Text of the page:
Near the birthplace of Los Angeles, artist Joel Garcia looked at a space where the statue of Junipero Serra stood for decades.
"It’s become a symbol of contention primarily around 2015, when Serra was being campaigned for as a saint," Garcia said.
Serra established California’s mission system, but in recent history, indigenous groups have denounced his colonization and treatment of those he claimed to convert. Back in June 2020, Garcia, who has indigenous roots, was among the cultural organizers that helped tear down the monument.
"When we leave these voids and don’t fill those voids with like good stuff, then it just festers," Garcia said. "I feel responsible, following through with how this space gets used."
He was one of four artists commissioned by Oxy Arts to create original augmented reality pieces that could be viewed safely outdoors.
"So, not just creating another bronze and cement statue, but thinking about a totally different way to talk and think about monuments," said Frankie Fleming, Manager of Education and Community Engagement at Oxy Arts.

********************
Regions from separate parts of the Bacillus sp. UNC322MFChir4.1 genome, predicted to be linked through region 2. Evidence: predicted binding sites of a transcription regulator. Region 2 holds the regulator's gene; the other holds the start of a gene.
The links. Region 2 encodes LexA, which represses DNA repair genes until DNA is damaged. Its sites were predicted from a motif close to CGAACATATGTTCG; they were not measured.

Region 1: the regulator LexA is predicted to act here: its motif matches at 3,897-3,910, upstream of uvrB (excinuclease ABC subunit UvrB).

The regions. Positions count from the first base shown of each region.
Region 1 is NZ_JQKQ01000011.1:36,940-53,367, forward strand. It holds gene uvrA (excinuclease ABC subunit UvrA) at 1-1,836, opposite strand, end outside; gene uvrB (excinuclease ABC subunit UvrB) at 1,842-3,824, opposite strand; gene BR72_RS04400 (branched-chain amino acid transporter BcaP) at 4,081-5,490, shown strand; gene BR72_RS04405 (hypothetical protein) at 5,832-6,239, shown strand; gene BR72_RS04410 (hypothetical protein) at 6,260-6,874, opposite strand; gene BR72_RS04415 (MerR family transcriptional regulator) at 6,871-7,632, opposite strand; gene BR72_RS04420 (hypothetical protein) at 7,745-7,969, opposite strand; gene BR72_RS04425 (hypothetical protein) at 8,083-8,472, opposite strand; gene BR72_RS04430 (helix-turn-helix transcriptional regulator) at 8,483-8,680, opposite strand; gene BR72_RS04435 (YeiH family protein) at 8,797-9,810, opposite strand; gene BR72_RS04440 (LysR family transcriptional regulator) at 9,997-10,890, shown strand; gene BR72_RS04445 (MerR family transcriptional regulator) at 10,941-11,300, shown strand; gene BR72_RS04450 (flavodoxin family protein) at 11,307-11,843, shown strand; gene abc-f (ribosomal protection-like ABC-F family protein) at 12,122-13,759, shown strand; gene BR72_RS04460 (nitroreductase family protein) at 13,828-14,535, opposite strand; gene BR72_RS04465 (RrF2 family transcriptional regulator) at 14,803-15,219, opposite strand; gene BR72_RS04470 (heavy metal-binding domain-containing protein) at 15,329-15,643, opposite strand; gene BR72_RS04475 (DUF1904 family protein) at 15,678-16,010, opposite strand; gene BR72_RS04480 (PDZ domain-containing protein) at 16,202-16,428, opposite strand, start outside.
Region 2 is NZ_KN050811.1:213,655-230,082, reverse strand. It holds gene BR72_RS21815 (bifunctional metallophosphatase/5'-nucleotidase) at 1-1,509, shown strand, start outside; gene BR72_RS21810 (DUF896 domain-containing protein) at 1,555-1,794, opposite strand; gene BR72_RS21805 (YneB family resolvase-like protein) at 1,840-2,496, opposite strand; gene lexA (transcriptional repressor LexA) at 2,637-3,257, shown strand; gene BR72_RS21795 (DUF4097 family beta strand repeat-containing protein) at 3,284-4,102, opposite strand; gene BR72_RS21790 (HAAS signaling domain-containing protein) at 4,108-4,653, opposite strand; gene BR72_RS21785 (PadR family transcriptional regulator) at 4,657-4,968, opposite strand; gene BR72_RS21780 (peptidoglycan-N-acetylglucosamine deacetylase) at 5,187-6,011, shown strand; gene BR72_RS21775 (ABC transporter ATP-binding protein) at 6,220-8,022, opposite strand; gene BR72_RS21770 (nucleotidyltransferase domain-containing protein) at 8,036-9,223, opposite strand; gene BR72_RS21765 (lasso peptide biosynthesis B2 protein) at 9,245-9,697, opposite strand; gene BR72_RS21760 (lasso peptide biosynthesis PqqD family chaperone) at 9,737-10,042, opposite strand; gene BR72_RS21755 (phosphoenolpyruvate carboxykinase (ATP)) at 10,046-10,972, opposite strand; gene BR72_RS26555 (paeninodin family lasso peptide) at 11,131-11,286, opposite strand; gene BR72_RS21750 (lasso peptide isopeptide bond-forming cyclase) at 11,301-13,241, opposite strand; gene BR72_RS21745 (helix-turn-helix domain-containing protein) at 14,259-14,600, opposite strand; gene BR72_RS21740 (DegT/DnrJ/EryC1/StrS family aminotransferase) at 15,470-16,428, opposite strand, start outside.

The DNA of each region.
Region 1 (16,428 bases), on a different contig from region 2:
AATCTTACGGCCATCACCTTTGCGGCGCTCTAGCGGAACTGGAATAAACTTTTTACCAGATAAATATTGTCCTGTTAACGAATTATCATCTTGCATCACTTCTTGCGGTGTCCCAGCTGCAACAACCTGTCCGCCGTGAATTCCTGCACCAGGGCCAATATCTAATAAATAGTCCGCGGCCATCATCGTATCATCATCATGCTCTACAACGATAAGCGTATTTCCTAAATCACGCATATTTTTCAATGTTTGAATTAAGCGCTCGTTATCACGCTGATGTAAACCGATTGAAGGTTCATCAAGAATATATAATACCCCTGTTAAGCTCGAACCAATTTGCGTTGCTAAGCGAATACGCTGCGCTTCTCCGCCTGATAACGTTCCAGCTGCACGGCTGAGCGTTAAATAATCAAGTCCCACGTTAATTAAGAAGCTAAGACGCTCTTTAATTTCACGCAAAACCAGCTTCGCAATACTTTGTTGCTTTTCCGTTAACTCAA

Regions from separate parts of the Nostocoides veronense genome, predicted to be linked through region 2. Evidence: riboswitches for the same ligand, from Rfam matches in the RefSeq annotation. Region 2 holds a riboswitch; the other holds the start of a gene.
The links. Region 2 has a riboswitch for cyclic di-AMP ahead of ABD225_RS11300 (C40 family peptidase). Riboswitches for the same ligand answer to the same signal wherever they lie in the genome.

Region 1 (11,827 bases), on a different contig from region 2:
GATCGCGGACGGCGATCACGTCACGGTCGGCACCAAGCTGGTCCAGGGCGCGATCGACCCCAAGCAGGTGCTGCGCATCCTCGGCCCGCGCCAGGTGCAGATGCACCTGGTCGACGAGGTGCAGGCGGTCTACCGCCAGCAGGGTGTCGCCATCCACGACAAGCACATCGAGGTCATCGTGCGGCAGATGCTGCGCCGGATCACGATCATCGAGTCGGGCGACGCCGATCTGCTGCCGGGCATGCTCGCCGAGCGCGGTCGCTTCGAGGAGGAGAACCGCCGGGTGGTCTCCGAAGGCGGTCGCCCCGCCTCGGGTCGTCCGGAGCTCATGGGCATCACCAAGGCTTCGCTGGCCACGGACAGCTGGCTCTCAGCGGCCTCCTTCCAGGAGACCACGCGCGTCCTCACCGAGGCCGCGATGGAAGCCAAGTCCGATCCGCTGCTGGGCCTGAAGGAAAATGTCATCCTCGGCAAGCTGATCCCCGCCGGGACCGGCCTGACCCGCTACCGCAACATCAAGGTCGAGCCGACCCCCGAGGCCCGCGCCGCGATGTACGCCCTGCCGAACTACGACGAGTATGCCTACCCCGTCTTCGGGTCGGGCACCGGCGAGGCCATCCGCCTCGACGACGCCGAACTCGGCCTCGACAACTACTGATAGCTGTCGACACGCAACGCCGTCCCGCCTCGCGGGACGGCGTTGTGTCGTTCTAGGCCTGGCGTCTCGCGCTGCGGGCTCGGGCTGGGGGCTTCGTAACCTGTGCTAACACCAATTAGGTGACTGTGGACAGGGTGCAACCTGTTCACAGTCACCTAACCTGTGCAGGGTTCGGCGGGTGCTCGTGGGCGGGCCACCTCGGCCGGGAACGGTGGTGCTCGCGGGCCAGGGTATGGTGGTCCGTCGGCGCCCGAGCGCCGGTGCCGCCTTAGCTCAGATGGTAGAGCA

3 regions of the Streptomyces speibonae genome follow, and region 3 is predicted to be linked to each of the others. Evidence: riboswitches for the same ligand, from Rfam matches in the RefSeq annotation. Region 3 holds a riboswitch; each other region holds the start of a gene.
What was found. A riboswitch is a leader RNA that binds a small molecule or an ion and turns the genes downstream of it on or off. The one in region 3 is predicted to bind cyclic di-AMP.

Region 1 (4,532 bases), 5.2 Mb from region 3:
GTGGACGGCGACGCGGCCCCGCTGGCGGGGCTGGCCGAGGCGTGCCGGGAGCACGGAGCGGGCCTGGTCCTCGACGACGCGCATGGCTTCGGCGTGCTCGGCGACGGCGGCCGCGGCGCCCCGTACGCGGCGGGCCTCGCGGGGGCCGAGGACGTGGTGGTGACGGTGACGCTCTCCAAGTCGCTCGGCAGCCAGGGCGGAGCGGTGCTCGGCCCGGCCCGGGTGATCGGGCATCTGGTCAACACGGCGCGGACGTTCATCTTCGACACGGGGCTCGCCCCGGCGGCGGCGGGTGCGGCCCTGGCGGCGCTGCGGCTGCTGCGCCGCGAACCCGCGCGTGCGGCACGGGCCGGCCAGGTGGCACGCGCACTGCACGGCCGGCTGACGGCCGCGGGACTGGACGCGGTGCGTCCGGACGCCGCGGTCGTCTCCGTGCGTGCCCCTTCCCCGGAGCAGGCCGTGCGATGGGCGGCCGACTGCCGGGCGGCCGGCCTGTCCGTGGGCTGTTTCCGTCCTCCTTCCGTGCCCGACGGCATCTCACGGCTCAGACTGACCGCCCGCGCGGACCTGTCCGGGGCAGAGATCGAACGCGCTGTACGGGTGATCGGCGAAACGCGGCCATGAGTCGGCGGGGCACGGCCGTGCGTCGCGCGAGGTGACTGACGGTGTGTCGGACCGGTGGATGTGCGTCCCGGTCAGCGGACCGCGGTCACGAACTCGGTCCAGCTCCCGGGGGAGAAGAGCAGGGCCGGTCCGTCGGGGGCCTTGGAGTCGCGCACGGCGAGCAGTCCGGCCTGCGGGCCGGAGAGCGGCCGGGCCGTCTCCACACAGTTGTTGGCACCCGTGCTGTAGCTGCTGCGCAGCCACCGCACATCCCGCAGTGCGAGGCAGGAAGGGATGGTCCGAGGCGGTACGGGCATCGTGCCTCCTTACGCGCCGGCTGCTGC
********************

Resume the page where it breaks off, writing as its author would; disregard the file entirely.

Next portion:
"It’s an oak sapling that is growing toward the stars and by bringing the stars a little closer to Earth. I’m also trying to reframe how we look at time and history," Garcia said as he described the images showing up on his phone.
His project also includes a chant from one of the Tongva’s tribal members.
"LA’s first people, the Tongva, the Tataviam, the Chumash, can consider themselves seen, understood, and in many ways also healed from some of these things that are occurring," Garcia said.
Nancy Baker Cahill is another of the artists involved in the project and the creator the 4th Wall app, which is how the public can view these pieces.
"We put them in specific places and lock them in there using geolocation, where the artworks have added resonance and impact," Cahill said.
Her piece entitled, "Motherboard" is located across from City Hall and expresses how we all need to care for each other.
"This piece actually has a human spine at its center but fanning out from that human spine are these kind of networked root arterial systems," Cahill said.
QR codes at each of the locations invite visitors to scan them to download the app and view the art.
"It’s really fun to see the artworks. It’s kind of like Pokemon Go," Fleming said. "You’re holding your phone up. You’re kind of hunting for them. The four projects are across the city, so it’s kind of a scavenger hunt."
"It democratizes this idea of monuments that are erected by cities and government entities into the public hands," Garcia said.
It's a kind of hidden social commentary, using the city as a canvas to create art that’s timeless.
"It’ll last longer than concrete and metal," Garcia said.